This is not to say that legalizing tribal marijuana on the reservation will immunize tribal communities from the negative socio-economic effects of drug activity. Native Americans are afflicted with some of the highest rates of drug and alcohol abuse, most recently at the hands of methamphetamine. So great care must be taken to not exacerbate that epidemic. Even so, the business case for tribal marijuana legalization, as for tribal tobacco or Indian gaming commerce, is premised upon tax-exempt sales, from tribal lands, to non-Indians -- non-Indians who would take their purchased marijuana with them back to wherever it was they came from.
This is also not to say that there would not be collateral sovereign and self-governance challenges associated with tribal marijuana legalization. In states where medicinal marijuana has been legalized, tribal employers are already facing awkward requests from employees who claim the need to use marijuana to treat disabilities and thus, seek some form of "reasonable accommodation" to exempt them from anti-drug personnel policies. Such requests beg questions about the applicability of federal employment laws of general applicability, to tribal employers, and represent the perfect storm for the next legal challenge to sovereignty. Even more profound is the potential attraction of drug-related criminal or other undesirable activity on law enforcement-thin reservations.
[Update: An August 23, 2011 Seattle Times feature highlights the law enforcement dilemma yet implicitly underscores how the current federal prohibition on marijuana creates a black market, which a legalization, regulation and taxation regime would help eradicate both in and beyond Indian Country.]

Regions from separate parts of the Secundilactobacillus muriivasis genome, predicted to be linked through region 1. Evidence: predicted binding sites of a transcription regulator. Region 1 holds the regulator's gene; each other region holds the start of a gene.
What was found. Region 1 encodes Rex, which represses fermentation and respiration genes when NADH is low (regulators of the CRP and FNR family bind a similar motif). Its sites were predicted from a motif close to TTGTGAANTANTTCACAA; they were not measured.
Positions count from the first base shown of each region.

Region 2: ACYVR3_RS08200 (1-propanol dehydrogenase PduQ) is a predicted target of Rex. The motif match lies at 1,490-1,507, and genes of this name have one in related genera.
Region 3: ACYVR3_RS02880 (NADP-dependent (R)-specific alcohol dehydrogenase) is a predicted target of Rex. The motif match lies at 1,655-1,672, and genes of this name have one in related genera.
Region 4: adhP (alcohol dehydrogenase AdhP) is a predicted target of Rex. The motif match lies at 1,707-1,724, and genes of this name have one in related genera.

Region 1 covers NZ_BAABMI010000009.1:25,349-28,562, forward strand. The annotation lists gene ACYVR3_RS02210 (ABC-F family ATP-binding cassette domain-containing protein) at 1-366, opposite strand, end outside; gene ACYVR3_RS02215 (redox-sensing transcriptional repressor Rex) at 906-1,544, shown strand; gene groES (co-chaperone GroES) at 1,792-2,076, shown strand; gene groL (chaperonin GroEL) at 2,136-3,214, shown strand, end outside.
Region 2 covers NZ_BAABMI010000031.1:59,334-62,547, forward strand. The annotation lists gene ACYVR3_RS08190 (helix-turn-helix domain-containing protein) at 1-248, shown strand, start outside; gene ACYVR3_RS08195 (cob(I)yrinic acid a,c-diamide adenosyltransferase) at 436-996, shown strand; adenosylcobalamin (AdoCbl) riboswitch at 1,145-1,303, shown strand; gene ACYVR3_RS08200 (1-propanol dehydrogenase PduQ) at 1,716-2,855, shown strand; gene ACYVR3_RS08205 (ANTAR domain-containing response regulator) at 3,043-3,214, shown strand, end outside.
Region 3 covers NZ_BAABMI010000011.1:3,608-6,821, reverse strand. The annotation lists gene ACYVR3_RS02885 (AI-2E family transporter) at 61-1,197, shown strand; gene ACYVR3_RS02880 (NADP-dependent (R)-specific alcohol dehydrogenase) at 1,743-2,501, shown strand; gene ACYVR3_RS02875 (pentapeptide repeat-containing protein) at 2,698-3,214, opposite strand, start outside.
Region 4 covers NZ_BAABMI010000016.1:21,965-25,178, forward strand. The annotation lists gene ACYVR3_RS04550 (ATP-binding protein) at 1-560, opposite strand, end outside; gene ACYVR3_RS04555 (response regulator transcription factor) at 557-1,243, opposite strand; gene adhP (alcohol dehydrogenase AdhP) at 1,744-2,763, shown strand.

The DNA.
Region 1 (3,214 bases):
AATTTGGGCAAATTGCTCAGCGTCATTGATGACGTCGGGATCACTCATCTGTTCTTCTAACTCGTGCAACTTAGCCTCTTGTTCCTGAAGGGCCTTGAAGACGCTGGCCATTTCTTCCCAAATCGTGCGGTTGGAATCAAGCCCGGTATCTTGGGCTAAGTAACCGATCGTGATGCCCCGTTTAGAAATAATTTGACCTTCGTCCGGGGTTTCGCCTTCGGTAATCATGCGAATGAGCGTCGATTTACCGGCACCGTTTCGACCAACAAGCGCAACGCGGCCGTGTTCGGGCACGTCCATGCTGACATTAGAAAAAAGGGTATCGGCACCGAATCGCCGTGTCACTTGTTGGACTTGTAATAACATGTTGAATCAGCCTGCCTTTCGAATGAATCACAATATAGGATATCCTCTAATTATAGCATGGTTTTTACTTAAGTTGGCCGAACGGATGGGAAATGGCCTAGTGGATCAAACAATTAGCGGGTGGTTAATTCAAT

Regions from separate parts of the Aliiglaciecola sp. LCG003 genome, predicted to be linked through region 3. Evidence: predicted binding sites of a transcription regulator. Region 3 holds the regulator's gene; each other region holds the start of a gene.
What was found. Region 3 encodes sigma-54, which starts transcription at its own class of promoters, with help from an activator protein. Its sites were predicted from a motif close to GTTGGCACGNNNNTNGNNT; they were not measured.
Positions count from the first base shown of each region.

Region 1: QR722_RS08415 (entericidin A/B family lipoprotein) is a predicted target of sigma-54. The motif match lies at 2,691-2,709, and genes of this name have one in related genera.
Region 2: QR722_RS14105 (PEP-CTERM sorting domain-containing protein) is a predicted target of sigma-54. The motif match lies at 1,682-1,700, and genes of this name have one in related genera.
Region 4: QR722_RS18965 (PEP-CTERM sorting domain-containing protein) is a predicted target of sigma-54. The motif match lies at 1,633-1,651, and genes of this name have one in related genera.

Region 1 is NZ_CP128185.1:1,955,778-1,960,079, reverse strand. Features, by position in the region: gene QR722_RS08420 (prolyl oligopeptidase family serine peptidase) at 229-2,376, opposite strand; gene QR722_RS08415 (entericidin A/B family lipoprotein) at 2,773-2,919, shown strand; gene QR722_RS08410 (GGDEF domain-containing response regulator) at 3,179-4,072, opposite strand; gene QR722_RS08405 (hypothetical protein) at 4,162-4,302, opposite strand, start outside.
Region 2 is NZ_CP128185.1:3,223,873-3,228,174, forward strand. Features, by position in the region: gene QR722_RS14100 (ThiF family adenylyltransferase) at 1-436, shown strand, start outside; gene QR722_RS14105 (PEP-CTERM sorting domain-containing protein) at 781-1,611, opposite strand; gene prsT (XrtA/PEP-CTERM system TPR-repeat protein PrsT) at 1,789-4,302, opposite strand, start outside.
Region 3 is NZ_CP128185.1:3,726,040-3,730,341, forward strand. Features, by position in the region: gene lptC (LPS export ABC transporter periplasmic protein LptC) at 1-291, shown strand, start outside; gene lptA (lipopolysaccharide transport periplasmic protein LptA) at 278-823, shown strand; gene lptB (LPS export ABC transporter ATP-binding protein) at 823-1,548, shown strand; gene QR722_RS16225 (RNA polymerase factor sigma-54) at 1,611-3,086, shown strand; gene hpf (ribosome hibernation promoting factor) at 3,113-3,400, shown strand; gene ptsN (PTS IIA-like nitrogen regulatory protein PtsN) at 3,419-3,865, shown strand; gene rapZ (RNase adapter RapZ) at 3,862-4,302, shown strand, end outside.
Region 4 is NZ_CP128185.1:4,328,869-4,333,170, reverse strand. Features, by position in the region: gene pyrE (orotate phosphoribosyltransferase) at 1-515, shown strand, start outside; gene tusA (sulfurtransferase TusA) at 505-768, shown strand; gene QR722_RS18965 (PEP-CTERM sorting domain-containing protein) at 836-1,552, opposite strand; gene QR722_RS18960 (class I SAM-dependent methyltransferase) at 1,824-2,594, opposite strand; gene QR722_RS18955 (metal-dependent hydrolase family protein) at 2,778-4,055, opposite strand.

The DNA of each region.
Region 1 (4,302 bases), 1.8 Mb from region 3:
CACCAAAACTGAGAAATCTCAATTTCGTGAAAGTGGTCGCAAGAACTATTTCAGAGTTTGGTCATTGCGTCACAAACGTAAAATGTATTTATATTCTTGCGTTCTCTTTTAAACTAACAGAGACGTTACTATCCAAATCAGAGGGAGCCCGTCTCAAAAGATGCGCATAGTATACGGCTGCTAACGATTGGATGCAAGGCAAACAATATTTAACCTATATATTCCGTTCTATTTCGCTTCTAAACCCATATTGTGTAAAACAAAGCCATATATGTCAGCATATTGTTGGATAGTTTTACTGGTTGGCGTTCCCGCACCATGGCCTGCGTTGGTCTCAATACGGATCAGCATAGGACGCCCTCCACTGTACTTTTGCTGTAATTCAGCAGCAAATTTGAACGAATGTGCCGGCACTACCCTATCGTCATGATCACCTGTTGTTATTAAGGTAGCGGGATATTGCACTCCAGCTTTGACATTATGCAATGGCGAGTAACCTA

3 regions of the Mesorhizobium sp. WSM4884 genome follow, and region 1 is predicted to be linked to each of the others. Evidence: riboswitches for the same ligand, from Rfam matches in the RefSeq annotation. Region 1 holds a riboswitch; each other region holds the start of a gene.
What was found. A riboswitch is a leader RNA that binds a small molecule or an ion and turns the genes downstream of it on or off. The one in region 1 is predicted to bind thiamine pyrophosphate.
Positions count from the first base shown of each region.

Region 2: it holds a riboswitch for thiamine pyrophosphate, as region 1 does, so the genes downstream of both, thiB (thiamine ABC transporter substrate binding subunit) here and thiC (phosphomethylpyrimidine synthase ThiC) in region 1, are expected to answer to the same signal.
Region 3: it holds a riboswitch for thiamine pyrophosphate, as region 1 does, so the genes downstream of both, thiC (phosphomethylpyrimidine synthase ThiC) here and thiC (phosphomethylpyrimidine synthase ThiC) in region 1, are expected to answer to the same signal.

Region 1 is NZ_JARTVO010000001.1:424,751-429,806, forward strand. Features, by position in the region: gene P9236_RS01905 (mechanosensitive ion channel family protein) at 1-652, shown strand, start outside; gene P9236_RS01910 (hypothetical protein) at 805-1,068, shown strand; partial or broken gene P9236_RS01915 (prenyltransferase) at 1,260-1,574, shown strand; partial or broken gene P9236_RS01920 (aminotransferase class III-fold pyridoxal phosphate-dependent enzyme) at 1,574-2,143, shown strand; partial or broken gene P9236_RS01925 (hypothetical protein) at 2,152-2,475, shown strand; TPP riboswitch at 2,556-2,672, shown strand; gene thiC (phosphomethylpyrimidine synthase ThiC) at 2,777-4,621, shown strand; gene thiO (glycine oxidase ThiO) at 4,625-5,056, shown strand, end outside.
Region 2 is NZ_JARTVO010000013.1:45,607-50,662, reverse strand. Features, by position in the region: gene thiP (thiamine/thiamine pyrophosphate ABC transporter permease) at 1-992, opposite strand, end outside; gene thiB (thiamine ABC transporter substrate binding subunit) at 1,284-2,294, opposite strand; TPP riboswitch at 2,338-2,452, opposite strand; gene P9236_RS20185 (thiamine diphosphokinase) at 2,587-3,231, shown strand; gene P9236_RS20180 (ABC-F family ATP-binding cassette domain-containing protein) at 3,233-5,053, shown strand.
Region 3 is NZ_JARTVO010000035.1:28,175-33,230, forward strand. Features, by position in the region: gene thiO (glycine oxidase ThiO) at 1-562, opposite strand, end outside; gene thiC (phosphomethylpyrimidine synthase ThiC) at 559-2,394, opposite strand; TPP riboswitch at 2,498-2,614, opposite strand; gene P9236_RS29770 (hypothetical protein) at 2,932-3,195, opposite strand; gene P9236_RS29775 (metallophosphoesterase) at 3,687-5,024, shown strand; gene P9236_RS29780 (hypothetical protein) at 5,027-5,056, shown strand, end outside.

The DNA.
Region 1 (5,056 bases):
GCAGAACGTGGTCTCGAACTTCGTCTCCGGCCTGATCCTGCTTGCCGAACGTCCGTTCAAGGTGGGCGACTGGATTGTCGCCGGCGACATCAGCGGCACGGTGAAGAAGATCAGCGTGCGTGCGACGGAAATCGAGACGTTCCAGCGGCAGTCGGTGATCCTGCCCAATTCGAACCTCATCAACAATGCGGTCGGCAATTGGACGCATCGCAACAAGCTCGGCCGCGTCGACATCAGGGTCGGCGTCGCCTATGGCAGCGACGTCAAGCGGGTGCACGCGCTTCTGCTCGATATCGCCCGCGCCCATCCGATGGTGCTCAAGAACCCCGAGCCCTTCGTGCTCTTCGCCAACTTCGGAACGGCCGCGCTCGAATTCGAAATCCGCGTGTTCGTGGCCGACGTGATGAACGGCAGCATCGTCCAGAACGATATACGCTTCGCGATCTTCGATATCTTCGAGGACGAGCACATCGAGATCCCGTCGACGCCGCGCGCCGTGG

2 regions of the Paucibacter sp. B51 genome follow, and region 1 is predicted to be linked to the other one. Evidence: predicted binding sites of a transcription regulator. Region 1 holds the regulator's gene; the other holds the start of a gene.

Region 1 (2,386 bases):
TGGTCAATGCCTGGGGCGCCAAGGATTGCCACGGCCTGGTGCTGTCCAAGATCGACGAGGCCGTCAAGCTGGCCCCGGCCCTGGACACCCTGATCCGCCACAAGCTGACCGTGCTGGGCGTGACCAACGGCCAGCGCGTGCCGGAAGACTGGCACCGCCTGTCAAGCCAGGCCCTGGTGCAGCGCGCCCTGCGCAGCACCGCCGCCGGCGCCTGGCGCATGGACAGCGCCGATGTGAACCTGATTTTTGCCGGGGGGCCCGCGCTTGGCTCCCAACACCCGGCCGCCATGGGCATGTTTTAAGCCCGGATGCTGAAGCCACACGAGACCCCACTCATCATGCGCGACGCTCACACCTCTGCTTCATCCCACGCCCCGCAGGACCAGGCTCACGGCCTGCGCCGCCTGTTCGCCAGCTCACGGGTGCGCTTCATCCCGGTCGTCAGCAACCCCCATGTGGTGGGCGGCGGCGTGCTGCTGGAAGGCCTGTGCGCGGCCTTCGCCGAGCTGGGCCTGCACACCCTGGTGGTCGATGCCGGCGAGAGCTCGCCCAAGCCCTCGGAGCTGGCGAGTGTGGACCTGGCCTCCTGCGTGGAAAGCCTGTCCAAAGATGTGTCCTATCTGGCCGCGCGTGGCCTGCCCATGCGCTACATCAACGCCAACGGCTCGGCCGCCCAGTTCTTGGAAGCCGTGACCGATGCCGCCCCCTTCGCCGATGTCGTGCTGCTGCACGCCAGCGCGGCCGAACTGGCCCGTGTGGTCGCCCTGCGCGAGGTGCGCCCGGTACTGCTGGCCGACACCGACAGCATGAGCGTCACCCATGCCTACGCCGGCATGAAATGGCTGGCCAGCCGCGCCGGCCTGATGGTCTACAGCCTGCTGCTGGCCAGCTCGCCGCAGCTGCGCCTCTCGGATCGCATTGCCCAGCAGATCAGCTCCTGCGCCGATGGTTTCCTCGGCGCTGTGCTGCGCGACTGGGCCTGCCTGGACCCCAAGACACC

This is also not to say that a tribal law that legalizes, regulates and taxes reservation-based marijuana commerce, even parallel with such state law, would be legally bullet-proof. Most notably, while the U.S., according to Attorney General Holder, currently turns a blind eye to medicinal marijuana activities that do not rise to the level of cartel-style drug trafficking, the Feds would most certainly give heightened legal scrutiny to tribally-legalized marijuana commercial activities. This is especially critical given the federal character of much of Indian Country, and the likelihood that the U.S. would invoke its federal trust responsibility in this regard (after centuries of conveniently ignoring that duty).
But Indian Country has faced such concerns and potential impediments before, with cigarettes, alcohol, fireworks, gaming, you name it. Yet Indian people have forged ahead. And notwithstanding the double standards that have emerged from tribal citizens pushing the legal and political envelope -- e.g., "value generated from the reservation" and "essential governmental function" -- the Tribes have prevailed, and Native American economies have resurged.
It is high time for Indian Country to begin seriously talking about legalizing marijuana as a means to diversify and sustain the tribal private sector and perhaps create a tribal excise tax base.
Gabriel "Gabe" Galanda is a partner at Galanda Broadman PLLC, of Seattle, an American Indian majority-owned law firm. He is an enrolled member of the Round Valley Indian Tribes of Covelo, California. He can be reached at 206.691.3631 or firstname.lastname@example.org, or via galandabroadman.com. This information is not intended to create an attorney/client relationship and shall not be construed as legal advice.